JUSTICE ROSS:  No, no, certainly.  Are there any other general comments?  Can I just go to you, Ms Durbin, just to make sure that you picked up the point about, in hospitality, the various subsectors and whether the Department is able to provide the information about - or the short point is, where do we find small business, predominantly in the various components of the Hospitality Award, in particular?


MS DURBIN:  Yes, your Honour, we are happy to have a look at that.  I'm probably not over optimistic in terms again of the level of granularity, given again we're reliant on the ABS and their data collection but we'll see what we can find and certainly talk to the ABS and see if they can just segregate anything further for us.


JUSTICE ROSS:  All right.  We might ask you to have a look at that too, Mr Strong, from your membership.  And, look, it's unlikely you've got - you know, to make sort of a simple point would be, I don't think focussing our attention on casinos is going to be particularly beneficial.  There is a higher likelihood they'll be covered by enterprise agreements.  They're usually larger businesses.  But at the other end I would expect there would be more of your members amongst cafes, for example, and some other sectors.  But if you can have a look at that


And if we look at the next stage I think it would be useful if we can get some elaboration on some of the ideas that have come forward and that I would look to get that information - bear with me for a moment and I'll just - and we'll also get the additional material from the Department, but what I had in mind was to get that material by no later than Friday, 29 January.  What I'd be looking for here, and all of this is on a without-prejudice basis at this stage, I think we're looking for ideas.  I'm particularly looking for material from which I can try and draw some broad principles.  For example, even on the discussions that have taken place today, well, I'll chance the arm of the proposition that if there's to be a loaded rate it may be more than one rate.  A range of options might be available, both Monday to Friday; different times on a Monday to Friday; weekends.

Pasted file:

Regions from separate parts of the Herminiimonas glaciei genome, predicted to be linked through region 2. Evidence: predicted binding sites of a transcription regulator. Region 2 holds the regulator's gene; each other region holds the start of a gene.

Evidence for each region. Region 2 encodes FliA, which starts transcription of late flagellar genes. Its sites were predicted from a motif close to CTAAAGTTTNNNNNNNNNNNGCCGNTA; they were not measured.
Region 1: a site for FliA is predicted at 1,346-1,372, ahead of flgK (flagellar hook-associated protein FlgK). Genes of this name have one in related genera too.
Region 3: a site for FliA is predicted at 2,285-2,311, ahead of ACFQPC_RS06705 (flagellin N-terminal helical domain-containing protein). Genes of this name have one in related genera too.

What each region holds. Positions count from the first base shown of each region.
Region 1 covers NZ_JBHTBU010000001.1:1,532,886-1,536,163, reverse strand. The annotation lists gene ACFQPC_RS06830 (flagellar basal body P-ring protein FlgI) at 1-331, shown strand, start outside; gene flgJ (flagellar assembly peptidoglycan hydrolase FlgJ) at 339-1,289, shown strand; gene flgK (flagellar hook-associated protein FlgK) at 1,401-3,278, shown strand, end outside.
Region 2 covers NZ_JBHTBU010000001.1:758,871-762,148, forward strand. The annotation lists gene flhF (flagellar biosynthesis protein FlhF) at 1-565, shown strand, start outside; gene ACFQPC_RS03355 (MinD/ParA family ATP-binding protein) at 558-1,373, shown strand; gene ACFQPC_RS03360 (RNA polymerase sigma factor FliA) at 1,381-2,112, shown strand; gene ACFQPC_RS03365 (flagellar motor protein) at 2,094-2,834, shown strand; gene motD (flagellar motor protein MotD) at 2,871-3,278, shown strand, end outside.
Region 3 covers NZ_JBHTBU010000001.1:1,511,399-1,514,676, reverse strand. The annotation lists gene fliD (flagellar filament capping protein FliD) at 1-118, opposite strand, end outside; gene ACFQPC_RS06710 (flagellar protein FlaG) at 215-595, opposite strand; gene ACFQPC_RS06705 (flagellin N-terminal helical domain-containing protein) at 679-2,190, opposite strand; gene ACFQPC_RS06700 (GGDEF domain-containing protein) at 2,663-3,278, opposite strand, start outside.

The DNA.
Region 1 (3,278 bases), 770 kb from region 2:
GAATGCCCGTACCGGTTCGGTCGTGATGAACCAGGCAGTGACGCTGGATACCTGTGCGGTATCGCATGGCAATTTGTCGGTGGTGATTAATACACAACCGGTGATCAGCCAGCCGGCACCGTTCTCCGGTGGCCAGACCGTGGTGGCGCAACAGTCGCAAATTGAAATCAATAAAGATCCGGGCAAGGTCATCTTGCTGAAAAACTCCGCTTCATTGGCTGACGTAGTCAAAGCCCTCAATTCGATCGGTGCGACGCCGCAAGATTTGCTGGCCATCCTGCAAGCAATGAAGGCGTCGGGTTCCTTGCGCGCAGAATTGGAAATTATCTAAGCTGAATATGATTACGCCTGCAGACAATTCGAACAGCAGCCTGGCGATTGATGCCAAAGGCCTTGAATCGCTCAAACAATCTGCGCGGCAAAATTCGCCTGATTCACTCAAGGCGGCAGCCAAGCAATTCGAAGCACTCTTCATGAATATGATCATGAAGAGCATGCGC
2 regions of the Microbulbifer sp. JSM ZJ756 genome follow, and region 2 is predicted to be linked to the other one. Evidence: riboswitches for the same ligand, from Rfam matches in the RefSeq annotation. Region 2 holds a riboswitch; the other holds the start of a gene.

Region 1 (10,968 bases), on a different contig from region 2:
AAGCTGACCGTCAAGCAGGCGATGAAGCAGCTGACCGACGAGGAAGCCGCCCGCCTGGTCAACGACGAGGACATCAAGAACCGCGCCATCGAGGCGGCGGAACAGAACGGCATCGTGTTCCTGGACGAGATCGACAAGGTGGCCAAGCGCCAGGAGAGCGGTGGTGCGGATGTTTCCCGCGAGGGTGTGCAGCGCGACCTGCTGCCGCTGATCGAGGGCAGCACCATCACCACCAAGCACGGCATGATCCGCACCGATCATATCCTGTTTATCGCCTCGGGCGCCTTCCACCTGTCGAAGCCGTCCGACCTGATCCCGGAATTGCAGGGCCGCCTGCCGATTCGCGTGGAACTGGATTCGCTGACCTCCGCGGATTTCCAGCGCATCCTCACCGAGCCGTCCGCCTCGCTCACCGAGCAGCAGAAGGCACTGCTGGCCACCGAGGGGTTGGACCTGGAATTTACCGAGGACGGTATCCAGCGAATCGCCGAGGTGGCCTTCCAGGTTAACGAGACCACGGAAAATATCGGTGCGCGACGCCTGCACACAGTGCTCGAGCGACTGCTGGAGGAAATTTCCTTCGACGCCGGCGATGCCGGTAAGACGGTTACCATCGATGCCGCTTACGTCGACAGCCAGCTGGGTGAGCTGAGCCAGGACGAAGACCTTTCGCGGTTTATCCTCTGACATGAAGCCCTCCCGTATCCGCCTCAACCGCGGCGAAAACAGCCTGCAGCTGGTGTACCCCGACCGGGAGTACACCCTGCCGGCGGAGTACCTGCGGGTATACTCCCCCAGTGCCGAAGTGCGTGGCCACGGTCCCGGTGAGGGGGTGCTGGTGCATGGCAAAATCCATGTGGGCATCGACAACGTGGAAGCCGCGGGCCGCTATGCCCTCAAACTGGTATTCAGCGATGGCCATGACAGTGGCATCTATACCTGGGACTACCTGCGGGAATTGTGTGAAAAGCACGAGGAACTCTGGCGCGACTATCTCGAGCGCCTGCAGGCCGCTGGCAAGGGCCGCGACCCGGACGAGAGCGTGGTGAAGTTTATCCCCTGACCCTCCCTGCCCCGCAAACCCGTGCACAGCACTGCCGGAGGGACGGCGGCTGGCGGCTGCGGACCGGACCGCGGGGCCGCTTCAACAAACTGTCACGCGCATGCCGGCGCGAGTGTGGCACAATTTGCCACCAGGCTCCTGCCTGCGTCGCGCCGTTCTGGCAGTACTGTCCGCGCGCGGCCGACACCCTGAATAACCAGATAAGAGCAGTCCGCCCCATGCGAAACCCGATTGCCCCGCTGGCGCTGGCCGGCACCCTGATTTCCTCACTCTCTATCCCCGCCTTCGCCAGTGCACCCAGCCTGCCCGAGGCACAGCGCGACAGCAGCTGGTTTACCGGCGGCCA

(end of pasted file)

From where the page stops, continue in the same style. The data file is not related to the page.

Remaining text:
There is support for the proposition that employees should not be worse off under the loaded rate arrangements.  There should be some degree of protections.  It should be on an opt-in basis rather than mandating a particular position.  But there may be others that we're able to draw out and to give us a common frame of reference without agreeing to either the concept of loaded rates, itself, without seeing it, or any particular loaded rate.  But I think we can try to see what level of consensus there exists around some of those principles.


If I go to the AHA, look, the Commission can have a look at the two streams of genres and try and understand that problem more and provide it to you.  You're looking for some consolidation of those.  If you have any thoughts about how that might be done, that would be useful, and also some further information about how you saw the all-in allowance rate operating.  Was it in particular sectors covered by the award, and what allowances did you see that might go into that area.